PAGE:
Eagle-Lion took over the distribution arm of the company in 1946; the production arm (and with it the entire company) followed suit shortly thereafter. PRC's final release was The Gas House Kids in Hollywood on August 23, 1947.

Legacy

Madison Pictures Inc. released PRC's product for both television showings and theatrical re-releases until 1955. Madison, formed in late December 1945, was headed by Armand Schenck, a former supervisor of PRC's branch operations [11] and previously an executive with Commonwealth Film Corporation and later Pathé Laboratories, a subsidiary of Pathé Industries. Madison was bought by United Artists. [12]

As early as 1950, the CBS Television network was screening PRC films on television for the bargain-basement price of $1,750 per title. [13] Many PRC films are now in the public domain and appear on budget DVDs. Eighty-one films from the PRC library were acquired by National Telefilm Associates; they are currently owned by TV syndicator and video dealer Films Around The World, Inc. Strange Holiday , originally released by PRC, is now owned by Paramount Pictures.

See also

Related Research Articles

<span class="mw-page-title-main">Republic Pictures</span> American movie and serial production company

Republic Pictures Corporation was an American motion picture production-distribution corporation in operation from 1935 to 1967, that was based in Los Angeles. It had studio facilities in Studio City and a movie ranch in Encino. It was best known for specializing in Westerns, serials, and B films emphasizing mystery and action. Republic was also notable for developing the careers of John Wayne, Gene Autry, and Roy Rogers. It was also responsible for the financing and distribution of a few A films directed by John Ford during the 1940s and early 1950s and one Shakespeare film, Macbeth (1948), directed by Orson Welles. Under Herbert J. Yates, Republic was considered a mini-major film studio.

<span class="mw-page-title-main">Monogram Pictures</span> American film studio

Monogram Pictures Corporation is an American film studio that produced mostly low-budget films between 1931 and 1953, when the firm completed a transition to the name Allied Artists Pictures Corporation. Monogram was among the smaller studios in the golden age of Hollywood, generally referred to collectively as Poverty Row. Lacking the financial resources to deliver the lavish sets, production values, and star power of the larger studios, Monogram sought to attract its audiences with the promise of action and adventure.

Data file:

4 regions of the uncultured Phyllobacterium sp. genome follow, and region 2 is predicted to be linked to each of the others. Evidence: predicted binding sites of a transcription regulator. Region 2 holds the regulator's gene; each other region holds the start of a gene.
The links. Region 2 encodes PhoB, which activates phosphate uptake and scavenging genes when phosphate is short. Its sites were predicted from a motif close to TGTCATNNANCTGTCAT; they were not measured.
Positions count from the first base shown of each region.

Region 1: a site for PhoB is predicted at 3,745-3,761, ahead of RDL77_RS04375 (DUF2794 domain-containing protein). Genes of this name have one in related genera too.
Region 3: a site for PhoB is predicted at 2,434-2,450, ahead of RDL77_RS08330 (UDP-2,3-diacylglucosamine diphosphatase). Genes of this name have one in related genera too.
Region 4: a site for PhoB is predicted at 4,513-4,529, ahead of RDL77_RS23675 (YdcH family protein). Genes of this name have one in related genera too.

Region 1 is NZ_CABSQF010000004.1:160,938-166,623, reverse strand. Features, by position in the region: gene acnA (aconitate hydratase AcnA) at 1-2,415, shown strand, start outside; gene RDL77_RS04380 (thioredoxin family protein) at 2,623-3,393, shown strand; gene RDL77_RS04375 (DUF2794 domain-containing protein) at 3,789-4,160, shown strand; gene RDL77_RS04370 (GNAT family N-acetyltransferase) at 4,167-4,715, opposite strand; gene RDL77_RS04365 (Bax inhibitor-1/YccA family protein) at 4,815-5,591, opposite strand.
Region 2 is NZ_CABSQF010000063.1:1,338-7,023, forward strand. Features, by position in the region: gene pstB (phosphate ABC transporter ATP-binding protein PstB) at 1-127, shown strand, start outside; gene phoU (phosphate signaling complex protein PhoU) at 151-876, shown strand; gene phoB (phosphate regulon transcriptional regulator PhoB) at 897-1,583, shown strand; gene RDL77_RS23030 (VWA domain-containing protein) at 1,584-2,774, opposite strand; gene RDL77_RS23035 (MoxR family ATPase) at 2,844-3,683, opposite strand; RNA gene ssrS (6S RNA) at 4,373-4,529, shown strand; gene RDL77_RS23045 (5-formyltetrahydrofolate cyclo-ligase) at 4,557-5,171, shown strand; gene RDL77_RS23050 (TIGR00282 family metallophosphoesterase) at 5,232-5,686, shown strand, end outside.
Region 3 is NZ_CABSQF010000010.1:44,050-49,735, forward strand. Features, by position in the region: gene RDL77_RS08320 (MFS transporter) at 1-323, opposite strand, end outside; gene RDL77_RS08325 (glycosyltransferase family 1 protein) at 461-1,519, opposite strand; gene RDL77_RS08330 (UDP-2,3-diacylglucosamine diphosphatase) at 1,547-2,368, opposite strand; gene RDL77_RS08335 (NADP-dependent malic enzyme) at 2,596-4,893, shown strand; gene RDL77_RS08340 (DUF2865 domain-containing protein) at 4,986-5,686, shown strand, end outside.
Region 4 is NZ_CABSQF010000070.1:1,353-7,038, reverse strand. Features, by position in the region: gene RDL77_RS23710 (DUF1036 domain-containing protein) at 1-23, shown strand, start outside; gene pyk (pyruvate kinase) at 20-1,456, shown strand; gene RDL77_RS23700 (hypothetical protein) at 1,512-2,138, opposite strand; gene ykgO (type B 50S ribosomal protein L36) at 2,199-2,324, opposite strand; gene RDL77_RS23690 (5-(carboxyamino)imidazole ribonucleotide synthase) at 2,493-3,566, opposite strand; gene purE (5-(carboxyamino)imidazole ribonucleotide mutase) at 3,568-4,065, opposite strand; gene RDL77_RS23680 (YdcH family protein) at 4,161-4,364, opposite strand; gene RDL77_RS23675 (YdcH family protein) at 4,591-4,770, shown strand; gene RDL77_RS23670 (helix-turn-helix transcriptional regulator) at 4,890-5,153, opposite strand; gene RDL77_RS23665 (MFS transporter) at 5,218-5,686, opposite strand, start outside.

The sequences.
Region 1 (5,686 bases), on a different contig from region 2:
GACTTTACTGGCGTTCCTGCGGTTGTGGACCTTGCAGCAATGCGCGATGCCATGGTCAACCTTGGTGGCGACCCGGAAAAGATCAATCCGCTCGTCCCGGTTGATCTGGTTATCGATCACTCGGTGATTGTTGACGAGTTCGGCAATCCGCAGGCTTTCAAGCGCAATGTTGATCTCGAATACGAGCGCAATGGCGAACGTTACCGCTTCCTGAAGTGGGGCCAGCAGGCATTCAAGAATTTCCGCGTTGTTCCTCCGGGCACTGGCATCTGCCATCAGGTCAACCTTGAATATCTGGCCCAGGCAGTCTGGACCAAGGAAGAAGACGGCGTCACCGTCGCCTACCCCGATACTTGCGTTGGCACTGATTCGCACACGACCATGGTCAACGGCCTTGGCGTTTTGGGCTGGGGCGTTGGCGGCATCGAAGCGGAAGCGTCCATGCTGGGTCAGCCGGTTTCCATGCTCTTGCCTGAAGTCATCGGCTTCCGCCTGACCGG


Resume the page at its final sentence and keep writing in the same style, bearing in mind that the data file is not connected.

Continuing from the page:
<span class="mw-page-title-main">Eagle-Lion Films</span> British-American film production company

Eagle-Lion Films was a British-American film production company owned by J. Arthur Rank intended to distribute British productions in the United States.

Poverty Row is a slang term used to refer to Hollywood films produced from the 1920s to the 1950s by small B movie studios. Although many of them were based on today's Gower Street in Hollywood, the term did not necessarily refer to any specific physical location, but was rather a figurative catch-all for low-budget films produced by these lower-tier studios.

<span class="mw-page-title-main">Al St. John</span> American film actor (1892–1963)

Al St. John was an early American motion-picture comedian. He was a nephew of silent film star Roscoe "Fatty" Arbuckle, with whom he often performed on screen. St. John was employed by Mack Sennett and also worked with many other leading players such as Charlie Chaplin, Buster Keaton and Mabel Normand. His film career successfully transitioned from the silent era into sound, and by the late 1930s and 1940s he was working predominantly in Westerns, often portraying the scruffy comedy-relief character "Fuzzy Q. Jones". Among his notable performances in that role are in the "Billy the Kid" series of films released by the Producers Releasing Corporation from 1940 to 1946 and in that company's "Lone Rider" series from 1941 to 1943.